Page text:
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Ford Explorer Carbon Monoxide Leaks

According to CBS News and USA Today, customers have been voicing concerns about Ford Explorer model years 2011 and onward. The hundreds of consumer complaints brought to the attention of the National Highway Traffic Safety Association (NHTSA) allege that, when accelerating with the air conditioning active and in circulation mode, the Explorer leaks exhaust fumes into the cabin of the vehicle. These exhaust fumes contain carbon monoxide, which can cause a driver to lose consciousness if inhaled in sufficient volume. Such a leak therefore threatens the lives of both the driver of the Ford Explorer and those of other drivers on the road.

Newport Beach police officer Brian McDowell nearly lost his life due to the effects of carbon monoxide inhalation while driving. While responding to a non-emergency phone call in his 2014 Ford Explorer, his head began aching and he felt nauseous before losing consciousness and crashing into a tree. Doctors tested him for months, to no avail, in attempts to figure out why he had blacked out while driving. Only after learning of numerous consumer complaints regarding the Ford Explorer did Mr. McDowell realize that he likely inhaled carbon monoxide in his car before passing out.

NHTSA cited 154 consumer complaints in July, when it began its investigation into model years 2011 through 2015 of the Ford Explorer. Since the launch of that investigation, the number of complaints has grown to over 450, according to CBS News. Further, some complaints were about the model years 2016 and 2017 of the Ford Explorer, model years not included in NHTSA’s investigation.

Ford has known about the issue since 2012, and has issued three “repair bulletins” to dealers in attempts to fix the issue, but the problem remains. A Ford representative, in a 2015 deposition, acknowledged that the Ford Explorer has a “design issue” that remains unresolved. The company agreed in August to settle a Florida class action lawsuit brought on behalf of those consumers harmed by the carbon monoxide leak, and another class action is pending in New Jersey.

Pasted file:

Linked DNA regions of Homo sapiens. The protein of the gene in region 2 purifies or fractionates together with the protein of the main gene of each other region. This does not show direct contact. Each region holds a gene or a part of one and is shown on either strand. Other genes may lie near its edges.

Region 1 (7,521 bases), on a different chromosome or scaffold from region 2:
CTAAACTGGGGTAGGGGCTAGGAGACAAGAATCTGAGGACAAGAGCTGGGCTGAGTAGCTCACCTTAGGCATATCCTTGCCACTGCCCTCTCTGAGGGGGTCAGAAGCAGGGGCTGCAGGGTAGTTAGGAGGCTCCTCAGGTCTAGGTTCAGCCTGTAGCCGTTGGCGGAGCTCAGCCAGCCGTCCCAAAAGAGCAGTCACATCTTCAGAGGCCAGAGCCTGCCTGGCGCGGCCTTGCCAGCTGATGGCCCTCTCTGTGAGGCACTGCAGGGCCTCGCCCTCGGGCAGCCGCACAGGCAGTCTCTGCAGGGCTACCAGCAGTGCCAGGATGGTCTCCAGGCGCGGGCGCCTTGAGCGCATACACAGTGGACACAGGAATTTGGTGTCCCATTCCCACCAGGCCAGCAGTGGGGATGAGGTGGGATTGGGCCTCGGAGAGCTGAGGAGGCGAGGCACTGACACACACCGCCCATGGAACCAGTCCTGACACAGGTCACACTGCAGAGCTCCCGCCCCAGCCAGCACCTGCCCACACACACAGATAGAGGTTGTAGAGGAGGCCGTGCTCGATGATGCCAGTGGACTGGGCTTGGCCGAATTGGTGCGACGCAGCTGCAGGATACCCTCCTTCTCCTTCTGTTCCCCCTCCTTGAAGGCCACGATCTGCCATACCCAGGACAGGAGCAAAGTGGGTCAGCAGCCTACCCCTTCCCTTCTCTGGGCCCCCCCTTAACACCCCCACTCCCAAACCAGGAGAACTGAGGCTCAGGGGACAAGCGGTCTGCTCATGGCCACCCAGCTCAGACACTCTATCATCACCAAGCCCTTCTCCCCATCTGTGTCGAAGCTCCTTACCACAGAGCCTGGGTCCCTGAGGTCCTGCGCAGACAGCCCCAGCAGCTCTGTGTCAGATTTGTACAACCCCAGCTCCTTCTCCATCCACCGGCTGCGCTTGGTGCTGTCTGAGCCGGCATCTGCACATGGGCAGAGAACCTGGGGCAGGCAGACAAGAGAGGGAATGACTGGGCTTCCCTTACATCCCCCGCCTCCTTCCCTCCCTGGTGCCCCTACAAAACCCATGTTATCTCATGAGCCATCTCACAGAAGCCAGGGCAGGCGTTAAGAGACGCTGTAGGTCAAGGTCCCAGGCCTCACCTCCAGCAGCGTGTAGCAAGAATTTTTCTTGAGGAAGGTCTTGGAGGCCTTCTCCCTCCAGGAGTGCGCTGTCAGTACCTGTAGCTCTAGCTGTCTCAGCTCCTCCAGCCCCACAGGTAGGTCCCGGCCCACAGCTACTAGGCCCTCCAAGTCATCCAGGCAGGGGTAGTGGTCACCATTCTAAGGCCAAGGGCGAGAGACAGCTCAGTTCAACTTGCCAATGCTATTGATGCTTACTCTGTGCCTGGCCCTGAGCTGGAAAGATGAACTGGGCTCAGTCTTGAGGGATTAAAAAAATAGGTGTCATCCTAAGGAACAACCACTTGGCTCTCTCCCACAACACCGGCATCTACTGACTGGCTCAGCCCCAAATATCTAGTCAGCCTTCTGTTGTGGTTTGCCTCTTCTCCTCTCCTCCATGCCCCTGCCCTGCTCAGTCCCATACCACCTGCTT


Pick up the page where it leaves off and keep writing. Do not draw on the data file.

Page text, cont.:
There are two different tests in California for determining whether a defendant can be held liable for a design defect. The first is the “risk benefit test” under which a plaintiff must prove the following before liability may be imposed:

  1. the defendant manufactured, distributed,  or sold the product,
  2. the plaintiff was harmed, and
  3. the design of the product was a “substantial factor” in causing the plaintiff’s harm.

Once these three facts are proved, then the plaintiff must prevail unless the defendant shows that the benefits of the design outweigh its risks.

The second test is the “consumer expectations test” under which liability can be imposed if plaintiff shows the following:

  1. the defendant manufactured, distributed, or sold the product,
  2. the product did not perform with the level of safety a normal consumer would expect it to when used or misused in a foreseeable way,
  3.  the plaintiff was harmed,
  4. the product’s failure to safely perform was a “substantial factor” in causing the plaintiff’s harm.

These two tests are alternatives and a defendant can be held liable if either test is satisfied. Failure to satisfy one test cannot be used as a defense, should the defendant satisfy the other one.

Therefore, under a design defect theory of product liability, if a court finds that the benefit of the Ford Explorer’s design does not outweigh its risk of carbon monoxide poisoning, a consumer harmed by the carbon monoxide leak or a resulting accident can hold Ford liable for his or her injuries. Alternatively, if a court finds that a reasonable consumer would expect the Ford Explorer to perform more safely than it does, and this lack of safety results in harm to the consumer, the consumer can similarly recover.

If you or someone you know has knowledge of a defectively-designed product causing harm to consumers, please contact our office.

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